• Price When Reviewed: 1958

  • Pros: Canon’s full-frame CMOS sensor allows you to make use of the company’s extensive range of wide-angle lenses without any magnification factor.

  • Cons: The EOS 5D is the cheapest full-frame digital SLR, but at £1,958 it’s still pricey. There are few handling niggles too.

  • Expert Rating: We rate this 9 out of 10We rate this 9 out of 10We rate this 9 out of 10We rate this 9 out of 10We rate this 9 out of 10 Best Buy We rate this 9 out of 10

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Canon’s current range of digital SLRs set the benchmark against which all others are gauged, though their success has been largely based on proprietary CMOS sensor technology. As a result, the company has been in the unique position of offering photographers a choice of cameras with a mix of APS-sized and full-frame (35mm) sensors.

While smaller sensors have benefited telephoto users, the same can’t be said of anyone who’s invested in a bagful of expensive wide-angle lenses. Owners of rival systems have either had to resign themselves to the increase in focal length, or invest in a limited choice of new purpose-made lenses at greater expense.

The new EOS 5D is now the least expensive full-frame digital SLR available. At £1,958 plus VAT, it’s still pricey compared to the mass-market EOS 350D and the mid-range EOS 20D, but only half that of Canon’s other full-frame device, the EOS 1Ds MK II. The EOS 5D sports over 50 per cent more resolution at 12.8-megapixels than the lower-end models, though it’s still some way short of the EOS 1Ds MK II’s 16.7 million pixels. Nevertheless, the sensor is housed in an arm-aching magnesium alloy pro-body that’s o-ring sealed to prevent damage from condensation.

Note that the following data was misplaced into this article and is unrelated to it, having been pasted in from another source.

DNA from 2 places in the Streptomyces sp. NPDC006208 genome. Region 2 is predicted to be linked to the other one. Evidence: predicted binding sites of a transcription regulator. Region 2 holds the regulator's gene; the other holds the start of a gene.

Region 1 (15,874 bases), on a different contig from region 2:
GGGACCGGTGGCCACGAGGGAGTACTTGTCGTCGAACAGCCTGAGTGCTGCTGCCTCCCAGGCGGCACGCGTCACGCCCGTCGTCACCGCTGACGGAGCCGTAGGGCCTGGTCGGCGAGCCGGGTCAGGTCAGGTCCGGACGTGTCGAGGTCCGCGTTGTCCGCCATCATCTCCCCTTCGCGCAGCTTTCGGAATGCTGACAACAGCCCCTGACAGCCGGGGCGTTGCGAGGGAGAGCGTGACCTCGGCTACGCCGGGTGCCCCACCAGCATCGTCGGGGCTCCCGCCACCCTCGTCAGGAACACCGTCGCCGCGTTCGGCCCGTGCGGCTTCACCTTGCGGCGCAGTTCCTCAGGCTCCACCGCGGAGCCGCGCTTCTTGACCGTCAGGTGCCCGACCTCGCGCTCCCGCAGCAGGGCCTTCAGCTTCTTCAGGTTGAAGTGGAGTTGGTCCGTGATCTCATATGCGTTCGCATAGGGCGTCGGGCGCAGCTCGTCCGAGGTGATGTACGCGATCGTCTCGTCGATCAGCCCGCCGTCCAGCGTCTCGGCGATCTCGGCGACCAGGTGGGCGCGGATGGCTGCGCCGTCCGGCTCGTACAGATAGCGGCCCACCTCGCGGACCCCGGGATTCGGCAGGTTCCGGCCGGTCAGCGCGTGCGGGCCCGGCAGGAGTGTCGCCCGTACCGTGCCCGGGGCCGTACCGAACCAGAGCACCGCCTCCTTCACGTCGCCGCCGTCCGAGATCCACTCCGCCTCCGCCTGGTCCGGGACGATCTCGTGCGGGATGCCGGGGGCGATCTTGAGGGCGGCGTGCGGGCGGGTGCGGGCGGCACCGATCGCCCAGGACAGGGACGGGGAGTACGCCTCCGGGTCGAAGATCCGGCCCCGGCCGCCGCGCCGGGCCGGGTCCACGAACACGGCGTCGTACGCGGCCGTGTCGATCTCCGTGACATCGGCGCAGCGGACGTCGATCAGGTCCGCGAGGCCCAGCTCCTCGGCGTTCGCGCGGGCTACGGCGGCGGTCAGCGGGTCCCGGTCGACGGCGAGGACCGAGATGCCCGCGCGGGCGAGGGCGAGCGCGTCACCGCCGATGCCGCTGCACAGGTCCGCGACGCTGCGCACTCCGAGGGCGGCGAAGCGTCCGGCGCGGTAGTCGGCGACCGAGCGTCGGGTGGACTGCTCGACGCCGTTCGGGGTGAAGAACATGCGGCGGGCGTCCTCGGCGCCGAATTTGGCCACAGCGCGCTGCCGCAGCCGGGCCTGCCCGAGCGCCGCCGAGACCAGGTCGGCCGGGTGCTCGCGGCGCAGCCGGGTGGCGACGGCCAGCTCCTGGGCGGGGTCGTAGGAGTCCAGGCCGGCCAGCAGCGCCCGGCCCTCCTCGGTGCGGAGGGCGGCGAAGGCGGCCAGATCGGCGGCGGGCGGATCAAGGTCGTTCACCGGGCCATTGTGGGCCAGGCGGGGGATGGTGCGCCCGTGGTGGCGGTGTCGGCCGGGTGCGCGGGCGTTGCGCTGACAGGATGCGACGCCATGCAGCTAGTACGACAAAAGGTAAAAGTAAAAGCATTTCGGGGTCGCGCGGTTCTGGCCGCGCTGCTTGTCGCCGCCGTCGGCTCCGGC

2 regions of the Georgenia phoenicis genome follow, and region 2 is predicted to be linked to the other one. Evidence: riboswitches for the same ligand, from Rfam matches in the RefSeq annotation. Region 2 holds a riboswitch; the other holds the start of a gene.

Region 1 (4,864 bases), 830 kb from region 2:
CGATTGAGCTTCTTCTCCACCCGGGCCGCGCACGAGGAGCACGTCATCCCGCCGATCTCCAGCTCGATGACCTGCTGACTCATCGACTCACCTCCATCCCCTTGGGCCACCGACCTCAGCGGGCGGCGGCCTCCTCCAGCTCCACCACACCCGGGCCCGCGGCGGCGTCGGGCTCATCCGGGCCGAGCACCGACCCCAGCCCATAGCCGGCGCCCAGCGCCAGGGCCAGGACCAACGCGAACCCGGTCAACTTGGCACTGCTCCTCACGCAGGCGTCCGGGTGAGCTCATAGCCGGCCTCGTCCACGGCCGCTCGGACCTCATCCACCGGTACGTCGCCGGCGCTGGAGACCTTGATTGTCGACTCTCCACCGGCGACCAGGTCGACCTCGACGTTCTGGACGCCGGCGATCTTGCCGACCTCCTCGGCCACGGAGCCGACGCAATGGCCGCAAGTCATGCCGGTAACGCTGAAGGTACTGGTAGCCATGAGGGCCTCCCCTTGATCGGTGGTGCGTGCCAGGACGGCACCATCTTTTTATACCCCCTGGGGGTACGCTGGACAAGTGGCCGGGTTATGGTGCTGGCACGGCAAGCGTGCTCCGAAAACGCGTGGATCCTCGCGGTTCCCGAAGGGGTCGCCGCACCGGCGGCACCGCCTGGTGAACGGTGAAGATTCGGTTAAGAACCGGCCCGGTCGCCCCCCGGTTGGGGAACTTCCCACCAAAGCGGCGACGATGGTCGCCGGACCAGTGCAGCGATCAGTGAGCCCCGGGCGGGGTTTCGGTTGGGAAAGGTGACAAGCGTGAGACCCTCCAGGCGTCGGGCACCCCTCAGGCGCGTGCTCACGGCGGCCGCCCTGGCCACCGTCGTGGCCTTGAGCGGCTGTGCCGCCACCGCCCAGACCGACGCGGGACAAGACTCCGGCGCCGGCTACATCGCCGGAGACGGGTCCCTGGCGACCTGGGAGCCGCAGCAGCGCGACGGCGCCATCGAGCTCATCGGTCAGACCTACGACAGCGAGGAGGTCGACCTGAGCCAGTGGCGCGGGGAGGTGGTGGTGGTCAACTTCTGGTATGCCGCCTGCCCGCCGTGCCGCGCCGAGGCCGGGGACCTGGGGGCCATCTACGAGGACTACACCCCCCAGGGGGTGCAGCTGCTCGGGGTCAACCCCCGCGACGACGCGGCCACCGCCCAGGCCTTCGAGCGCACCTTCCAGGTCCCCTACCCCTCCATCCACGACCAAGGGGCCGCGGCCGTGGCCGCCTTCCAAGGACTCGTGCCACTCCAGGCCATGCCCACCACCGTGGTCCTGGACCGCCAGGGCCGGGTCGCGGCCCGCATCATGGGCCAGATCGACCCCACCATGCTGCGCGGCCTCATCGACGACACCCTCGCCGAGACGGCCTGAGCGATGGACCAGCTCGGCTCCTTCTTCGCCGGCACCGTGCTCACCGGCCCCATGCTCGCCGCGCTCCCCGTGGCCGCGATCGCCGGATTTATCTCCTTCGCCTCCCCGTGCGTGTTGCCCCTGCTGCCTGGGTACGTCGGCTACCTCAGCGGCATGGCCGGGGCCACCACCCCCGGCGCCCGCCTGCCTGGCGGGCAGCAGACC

Strangely, the base plate and some of the handgrip are made of engineering plastic. Canon offers an optional battery-pack with additional shutter-release that bolts to the bottom and may provide some additional protection. But the inclusion of polycarbonate in the camera body doesn’t seem appropriate for such an expensive camera.

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The quality of the shooting dial on the top-plate doesn’t quite match the rest of the build, either. Three of the four buttons in front of the top mounted information panel are a bit tricky to reach, especially in combination with the front and rear jog-dials that are used to alter the settings. Apart from making you take your eye from the viewfinder, where the chosen ISO is shown briefly, it forces two-handed operation and hampers the otherwise good handling. 
A big bright image greets the eye as the viewfinder is naturally larger due to the full-frame sensor. If you haven’t used a 35mm SLR for a while, it may come as a bit of a shock, but increased vibration from the over-sized mirror is something to bear in mind. A highly detailed 2.5-inch monitor sits a little uncomfortably to the rear, but brings the EOS 5D into line with competing models. As far as reviewing images is concerned, only a few can match this monitor for quality. 
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